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Brooks Schuelke
Brooks Schuelke
Contributor •

The Other Side of Preemption

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Those of us at Injuryboard have been doing a series on the dangers of complete immunity preemption, and we’ve been talking about the dangers of preemption. In order to be fair, I wanted to highlight a press release from Wyeth, who has a highly publicized preemption case coming before the Supreme Court, in which they attempt to describe the benefits of preemption. (Hat tip to Pharmalot for the link.)

In the release, Wyeth argues:

The public health is better served by having a single expert regulatory body making decisions about risks, benefits, and warnings – rather than an ad hoc system that could produce hundreds of conflicting results that would be impossible for manufacturers, physicians, and patients to reconcile or interpret. Such a system would undermine the careful balance struck by the FDA when making approval decisions.

This reminds me of my first appellate argument where one of the three judges on the Austin Court of Appeals told me, "Frankly, Mr. Schuelke, I’ve read your brief, and I don’t buy it." I have the same reaction to Wyeth’s pro-preemption arguments. First, there hasn’t been the "careful balance" historically. Until the Bush administration came along, the FDA and other regulatory agencies went forward with their regulations knowing that the federal regulations and the state tort system "regulation" worked in concert with one another. Federal safety regulations were not meant to be the end all, be all word on safety. Attempting to use those regulations in such a manner now does not properly protect the public.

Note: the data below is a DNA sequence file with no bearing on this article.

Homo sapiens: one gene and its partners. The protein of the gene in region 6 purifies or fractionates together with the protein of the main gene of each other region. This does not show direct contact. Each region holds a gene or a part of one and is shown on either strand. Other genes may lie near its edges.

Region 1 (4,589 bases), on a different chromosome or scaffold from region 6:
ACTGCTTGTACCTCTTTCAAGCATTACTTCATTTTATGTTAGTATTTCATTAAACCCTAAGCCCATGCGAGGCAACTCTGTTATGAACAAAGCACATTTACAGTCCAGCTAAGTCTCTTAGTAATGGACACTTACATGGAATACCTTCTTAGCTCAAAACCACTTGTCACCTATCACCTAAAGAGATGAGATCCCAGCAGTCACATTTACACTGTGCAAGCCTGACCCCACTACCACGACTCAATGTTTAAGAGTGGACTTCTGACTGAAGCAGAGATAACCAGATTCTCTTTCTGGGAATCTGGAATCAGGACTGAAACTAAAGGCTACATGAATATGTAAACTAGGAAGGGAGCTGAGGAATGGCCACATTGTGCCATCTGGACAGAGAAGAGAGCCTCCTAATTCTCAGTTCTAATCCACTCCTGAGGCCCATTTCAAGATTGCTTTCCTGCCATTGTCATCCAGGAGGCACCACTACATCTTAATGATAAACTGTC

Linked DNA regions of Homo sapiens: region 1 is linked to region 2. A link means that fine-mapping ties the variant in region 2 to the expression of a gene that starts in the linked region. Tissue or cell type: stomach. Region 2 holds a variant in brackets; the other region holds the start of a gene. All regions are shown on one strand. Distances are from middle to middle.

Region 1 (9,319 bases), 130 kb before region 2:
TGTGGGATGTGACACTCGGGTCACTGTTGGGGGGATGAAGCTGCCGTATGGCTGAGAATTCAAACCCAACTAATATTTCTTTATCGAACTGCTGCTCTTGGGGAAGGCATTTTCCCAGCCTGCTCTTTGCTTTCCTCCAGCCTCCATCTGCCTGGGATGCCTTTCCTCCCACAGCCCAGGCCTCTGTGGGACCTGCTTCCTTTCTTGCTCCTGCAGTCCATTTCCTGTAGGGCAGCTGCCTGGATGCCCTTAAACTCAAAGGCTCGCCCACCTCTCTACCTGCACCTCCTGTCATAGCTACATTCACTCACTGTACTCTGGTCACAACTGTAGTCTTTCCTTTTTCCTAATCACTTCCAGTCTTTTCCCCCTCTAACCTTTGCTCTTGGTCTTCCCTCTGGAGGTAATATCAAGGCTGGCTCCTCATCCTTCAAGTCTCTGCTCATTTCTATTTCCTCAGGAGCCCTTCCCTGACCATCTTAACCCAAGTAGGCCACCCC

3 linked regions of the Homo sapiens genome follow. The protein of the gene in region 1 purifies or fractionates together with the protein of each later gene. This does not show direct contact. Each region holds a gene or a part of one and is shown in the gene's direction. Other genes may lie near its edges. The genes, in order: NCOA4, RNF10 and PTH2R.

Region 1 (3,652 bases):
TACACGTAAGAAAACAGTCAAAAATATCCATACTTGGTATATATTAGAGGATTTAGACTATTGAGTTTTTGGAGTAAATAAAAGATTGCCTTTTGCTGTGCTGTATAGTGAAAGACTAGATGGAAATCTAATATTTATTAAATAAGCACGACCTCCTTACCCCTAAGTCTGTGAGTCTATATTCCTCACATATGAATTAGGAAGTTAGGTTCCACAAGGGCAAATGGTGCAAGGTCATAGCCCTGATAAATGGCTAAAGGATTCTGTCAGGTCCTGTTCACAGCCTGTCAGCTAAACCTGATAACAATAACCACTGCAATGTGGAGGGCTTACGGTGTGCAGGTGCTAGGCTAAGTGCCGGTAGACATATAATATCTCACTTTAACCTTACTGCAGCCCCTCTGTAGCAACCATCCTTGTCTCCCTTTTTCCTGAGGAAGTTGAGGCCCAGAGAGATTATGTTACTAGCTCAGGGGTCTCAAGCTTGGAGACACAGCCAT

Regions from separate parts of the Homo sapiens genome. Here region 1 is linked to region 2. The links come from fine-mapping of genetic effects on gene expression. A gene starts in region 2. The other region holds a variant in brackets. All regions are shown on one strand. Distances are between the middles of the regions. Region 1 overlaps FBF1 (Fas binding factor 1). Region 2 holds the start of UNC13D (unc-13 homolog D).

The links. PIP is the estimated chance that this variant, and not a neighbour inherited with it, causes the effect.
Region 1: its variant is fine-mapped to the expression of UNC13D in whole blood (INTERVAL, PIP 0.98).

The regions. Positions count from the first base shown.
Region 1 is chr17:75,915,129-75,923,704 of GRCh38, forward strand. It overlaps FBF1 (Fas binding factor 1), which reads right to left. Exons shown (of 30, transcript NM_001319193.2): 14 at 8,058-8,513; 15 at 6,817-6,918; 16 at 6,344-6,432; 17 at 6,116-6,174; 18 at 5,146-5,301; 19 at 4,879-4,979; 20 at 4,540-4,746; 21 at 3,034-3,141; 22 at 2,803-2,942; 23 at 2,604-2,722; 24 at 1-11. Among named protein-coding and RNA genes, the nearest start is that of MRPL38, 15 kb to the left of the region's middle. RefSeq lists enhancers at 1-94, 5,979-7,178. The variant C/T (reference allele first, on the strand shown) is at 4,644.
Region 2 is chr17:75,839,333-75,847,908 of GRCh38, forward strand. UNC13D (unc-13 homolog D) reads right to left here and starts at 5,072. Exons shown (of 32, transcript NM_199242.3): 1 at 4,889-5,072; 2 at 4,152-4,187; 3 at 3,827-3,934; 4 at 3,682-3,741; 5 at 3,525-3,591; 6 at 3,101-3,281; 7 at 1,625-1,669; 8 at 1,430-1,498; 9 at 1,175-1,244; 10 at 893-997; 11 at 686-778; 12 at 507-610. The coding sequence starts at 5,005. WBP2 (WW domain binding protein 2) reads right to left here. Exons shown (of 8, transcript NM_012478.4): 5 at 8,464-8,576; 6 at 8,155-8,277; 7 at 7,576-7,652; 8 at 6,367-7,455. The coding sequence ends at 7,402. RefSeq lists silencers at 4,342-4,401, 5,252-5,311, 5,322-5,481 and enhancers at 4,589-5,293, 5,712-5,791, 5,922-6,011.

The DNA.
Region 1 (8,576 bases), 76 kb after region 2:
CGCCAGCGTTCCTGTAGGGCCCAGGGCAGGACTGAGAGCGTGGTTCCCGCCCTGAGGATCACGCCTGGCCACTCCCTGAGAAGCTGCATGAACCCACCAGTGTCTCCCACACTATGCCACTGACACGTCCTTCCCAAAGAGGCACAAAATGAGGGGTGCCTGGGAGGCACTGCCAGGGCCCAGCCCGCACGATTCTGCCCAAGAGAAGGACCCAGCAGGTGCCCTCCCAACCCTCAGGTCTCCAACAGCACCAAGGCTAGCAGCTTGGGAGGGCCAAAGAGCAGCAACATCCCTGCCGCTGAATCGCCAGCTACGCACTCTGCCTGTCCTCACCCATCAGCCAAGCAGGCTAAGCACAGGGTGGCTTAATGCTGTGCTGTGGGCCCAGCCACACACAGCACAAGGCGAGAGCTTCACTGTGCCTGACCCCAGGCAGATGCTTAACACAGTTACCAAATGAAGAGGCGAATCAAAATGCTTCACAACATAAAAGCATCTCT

Second, federal regulatory agencies clearly aren’t nimble enough to protect the public. With today’s science and technology, we are always discovering new risks of drugs, finding safer ways to make products, or discovering new dangers from materials (plastic baby bottles anyone?). Changing federal regulations can take years; on the other hand, allowing regulation through tort law means that these standards can be incorporated on an on-going basis, and more citizens are protected.

Finally, the federal government just doesn’t have the resources to be the "great guarantor of safety." In the last year, we’ve seen story after story where the FDA doesn’t have resources to properly test new drugs or inspect drugs or food arriving from China or other countries or stories where the Consumer Product Safety Commission doesn’t have the resources to inspect imported toys. We just can’t rely on the federal government to make sure that our country is safe. That responsibility has to fall on the states and the tort systems as well.